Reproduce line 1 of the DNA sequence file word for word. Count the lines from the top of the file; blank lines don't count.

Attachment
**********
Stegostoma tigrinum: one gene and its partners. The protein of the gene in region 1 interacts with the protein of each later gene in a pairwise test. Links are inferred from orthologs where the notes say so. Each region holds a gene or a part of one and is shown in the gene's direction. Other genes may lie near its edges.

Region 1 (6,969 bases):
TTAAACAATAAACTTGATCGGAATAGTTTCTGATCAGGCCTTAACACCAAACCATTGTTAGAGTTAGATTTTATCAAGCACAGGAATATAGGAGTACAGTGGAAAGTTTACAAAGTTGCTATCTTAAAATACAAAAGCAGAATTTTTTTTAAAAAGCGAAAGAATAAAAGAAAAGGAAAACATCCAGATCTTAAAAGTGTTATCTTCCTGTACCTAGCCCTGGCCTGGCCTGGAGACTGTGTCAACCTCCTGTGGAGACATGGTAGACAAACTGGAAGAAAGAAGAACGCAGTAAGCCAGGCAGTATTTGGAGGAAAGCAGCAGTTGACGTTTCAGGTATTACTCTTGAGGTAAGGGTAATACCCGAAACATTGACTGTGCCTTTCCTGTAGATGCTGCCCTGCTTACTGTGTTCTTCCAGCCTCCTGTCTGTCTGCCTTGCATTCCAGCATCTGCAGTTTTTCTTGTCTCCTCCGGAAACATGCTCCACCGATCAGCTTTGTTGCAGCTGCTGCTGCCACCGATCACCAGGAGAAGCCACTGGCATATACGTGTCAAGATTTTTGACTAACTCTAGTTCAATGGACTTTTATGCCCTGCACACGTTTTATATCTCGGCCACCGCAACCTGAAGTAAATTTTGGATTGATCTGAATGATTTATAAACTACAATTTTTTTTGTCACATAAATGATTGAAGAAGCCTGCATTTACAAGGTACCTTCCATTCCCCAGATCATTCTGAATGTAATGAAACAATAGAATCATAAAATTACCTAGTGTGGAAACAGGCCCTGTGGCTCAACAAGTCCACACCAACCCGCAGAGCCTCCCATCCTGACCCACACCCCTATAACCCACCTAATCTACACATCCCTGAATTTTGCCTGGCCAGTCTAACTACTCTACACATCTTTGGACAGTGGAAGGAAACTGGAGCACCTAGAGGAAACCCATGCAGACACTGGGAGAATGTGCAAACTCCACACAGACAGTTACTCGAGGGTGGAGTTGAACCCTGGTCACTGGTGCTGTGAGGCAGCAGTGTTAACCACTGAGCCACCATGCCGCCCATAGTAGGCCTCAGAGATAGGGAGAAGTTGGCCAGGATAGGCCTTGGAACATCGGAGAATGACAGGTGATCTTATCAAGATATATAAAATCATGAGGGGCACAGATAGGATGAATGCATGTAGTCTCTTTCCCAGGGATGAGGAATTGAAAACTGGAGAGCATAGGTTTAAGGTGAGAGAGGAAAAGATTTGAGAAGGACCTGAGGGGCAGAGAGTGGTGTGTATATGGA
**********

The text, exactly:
Stegostoma tigrinum: one gene and its partners. The protein of the gene in region 1 interacts with the protein of each later gene in a pairwise test. Links are inferred from orthologs where the notes say so. Each region holds a gene or a part of one and is shown in the gene's direction. Other genes may lie near its edges.